http://www.angelfire.com/rnb/bashiri.../blindowl.html

    Surrealism, decadence, horror, no this is not French, this is Iranian Literature!
    "The farther he goes the more good it does me. I don’t want philosophies, tracts, dogmas, creeds, ways out, truths, answers, nothing from the bargain basement. He is the most courageous, remorseless writer going and the more he grinds my nose in the sh1t the more I am grateful to him..."
    -- Harold Pinter on Samuel Beckett

  12. #12
    Bibliophile JBI's Avatar
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    Well, I am unsure about your regard for Arabic poets, Adunis seems amongst the finest writing today.

  13. #13
    Registered User jgweed's Avatar
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    For the humanities major, French would be my suggestion. First, it is perhaps easier to learn because of the similarities with English words and sentence structure. Second, the language itself has remained relatively stable through modern history and dialects are less of a problem. Third, the sheer wealth of important authors in all fields provides the widest range of specialised studies. Fourth the clarity and precision of expression of French authors provides a useful model for one's own writing.
    German, because of its content, then Spanish. Unless to further your employment opportunities, I would not waste my time on any other languages or second-rate literature.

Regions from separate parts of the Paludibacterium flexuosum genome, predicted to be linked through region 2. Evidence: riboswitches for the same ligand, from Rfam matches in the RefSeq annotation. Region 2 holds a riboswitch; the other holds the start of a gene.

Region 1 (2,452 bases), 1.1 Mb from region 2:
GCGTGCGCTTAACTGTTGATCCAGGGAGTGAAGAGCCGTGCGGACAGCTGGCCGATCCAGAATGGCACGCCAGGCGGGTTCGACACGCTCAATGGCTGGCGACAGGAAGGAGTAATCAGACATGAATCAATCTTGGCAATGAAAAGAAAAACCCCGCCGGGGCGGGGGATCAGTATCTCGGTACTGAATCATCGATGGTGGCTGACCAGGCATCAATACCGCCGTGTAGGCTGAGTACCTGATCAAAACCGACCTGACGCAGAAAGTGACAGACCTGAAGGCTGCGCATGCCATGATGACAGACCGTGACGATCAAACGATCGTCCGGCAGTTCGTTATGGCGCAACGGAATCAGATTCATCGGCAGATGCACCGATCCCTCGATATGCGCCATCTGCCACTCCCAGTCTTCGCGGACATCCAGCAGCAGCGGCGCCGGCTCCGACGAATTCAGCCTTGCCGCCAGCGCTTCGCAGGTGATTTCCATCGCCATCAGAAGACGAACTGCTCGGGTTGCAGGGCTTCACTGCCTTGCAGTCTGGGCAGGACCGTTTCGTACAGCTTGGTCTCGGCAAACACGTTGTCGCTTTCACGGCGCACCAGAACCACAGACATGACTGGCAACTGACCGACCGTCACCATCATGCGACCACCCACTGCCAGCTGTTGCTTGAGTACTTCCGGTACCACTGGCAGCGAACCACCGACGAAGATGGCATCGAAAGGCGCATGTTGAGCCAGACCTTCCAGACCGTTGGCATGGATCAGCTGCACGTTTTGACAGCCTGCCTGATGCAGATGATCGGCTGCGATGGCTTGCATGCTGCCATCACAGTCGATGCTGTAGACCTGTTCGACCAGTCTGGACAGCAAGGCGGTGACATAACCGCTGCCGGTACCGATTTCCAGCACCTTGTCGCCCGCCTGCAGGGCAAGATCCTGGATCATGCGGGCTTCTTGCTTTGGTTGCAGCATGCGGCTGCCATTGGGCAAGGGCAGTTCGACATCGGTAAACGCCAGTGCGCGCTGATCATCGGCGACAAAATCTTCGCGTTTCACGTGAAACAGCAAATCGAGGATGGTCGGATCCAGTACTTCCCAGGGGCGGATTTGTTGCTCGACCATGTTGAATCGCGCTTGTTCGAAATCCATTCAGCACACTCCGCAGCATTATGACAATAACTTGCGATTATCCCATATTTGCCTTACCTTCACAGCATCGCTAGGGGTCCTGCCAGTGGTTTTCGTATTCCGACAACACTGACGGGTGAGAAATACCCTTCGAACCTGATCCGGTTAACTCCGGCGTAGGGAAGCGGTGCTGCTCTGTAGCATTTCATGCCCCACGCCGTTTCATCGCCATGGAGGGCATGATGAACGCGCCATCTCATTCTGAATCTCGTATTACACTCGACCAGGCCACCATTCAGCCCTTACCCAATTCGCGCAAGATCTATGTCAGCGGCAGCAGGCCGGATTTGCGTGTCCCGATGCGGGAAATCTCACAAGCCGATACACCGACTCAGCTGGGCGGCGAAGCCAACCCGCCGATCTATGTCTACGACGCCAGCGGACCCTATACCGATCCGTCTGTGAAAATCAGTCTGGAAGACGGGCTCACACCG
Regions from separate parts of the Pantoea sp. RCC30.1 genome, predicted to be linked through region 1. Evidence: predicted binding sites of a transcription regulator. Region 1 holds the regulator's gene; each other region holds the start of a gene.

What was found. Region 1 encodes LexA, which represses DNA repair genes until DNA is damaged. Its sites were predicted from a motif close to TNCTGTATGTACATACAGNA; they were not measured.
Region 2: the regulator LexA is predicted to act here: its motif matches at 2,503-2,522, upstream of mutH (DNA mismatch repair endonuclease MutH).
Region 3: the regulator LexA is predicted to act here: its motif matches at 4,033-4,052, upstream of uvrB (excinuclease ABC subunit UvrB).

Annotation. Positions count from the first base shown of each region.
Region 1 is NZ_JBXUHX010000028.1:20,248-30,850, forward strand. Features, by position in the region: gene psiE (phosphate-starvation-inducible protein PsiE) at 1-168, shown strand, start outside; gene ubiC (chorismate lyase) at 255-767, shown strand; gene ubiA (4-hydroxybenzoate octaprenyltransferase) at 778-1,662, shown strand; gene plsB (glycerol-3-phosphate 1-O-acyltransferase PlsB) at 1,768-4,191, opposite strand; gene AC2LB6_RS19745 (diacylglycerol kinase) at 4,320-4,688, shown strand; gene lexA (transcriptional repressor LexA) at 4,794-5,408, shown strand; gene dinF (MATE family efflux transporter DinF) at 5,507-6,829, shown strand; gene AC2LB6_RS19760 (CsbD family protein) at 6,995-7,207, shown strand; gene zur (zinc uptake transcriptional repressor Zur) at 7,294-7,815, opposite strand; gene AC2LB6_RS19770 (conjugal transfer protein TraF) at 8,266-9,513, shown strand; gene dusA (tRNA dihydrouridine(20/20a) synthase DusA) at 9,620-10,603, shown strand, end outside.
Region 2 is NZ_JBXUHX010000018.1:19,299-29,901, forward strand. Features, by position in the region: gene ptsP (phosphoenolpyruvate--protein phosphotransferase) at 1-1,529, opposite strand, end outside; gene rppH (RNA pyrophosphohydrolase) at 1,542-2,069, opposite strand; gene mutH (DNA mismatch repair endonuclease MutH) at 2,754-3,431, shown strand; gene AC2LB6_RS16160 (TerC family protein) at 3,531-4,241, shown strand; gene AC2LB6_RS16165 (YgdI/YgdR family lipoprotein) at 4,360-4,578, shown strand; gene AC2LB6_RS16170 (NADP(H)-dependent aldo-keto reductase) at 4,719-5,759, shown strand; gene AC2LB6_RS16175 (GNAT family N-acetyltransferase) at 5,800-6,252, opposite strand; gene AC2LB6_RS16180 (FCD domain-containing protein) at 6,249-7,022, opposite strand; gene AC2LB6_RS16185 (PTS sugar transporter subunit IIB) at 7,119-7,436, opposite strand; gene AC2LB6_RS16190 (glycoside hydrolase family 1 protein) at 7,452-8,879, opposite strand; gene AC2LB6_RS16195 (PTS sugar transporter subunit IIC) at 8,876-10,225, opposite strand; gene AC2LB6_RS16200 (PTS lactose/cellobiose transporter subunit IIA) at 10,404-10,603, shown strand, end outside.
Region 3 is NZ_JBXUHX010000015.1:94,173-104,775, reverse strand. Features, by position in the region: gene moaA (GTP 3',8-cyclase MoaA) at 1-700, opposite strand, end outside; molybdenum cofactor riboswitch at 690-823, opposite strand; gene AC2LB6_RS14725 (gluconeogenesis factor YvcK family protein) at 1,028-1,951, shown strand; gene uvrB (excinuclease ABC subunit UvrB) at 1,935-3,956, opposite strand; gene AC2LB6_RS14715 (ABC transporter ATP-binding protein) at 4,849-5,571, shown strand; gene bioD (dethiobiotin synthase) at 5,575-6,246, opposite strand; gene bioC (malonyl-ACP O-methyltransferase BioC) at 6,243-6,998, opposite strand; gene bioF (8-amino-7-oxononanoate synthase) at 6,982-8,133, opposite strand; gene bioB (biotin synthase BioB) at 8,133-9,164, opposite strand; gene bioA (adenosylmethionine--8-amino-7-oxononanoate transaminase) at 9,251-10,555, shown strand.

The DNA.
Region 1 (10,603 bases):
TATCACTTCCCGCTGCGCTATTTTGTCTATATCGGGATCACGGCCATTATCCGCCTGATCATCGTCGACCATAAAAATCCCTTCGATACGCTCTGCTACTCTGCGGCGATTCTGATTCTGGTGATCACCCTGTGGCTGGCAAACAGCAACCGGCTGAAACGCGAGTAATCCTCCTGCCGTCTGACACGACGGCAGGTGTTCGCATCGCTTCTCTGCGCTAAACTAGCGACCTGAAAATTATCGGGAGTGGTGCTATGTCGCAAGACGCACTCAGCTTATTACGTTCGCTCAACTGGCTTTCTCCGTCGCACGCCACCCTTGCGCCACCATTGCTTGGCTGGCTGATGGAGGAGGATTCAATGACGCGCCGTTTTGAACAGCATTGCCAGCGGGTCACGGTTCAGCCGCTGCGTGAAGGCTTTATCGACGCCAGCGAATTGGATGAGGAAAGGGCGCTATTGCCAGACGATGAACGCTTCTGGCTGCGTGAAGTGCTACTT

Whereof one cannot speak, thereof one must be silent.

  14. #14
    Registered User sofia82's Avatar
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    Quote Originally Posted by Kafka's Crow View Post
    Now if you really want to learn an Eastern language, learn Persian. A literary history spanning thousands of years, this language has the most beautiful poetry. Almost untranslatable in English, you can spend your life-time studying poet after poet after poet right from the 6th century BC to the 21st century AD. Compared to Arabic, Persian is dead-easy. With only 7 clauses of mostly fairly straight forward verbs (Arabic has fourteen and most of them irregular!), the grammar is a doodle and a pleasure to learn. The vocabulary is huge but you learn with the passage of time. Here is a taste of the 20th century Persian Literature:

    http://www.angelfire.com/rnb/bashiri.../blindowl.html

    Surrealism, decadence, horror, no this is not French, this is Iranian Literature!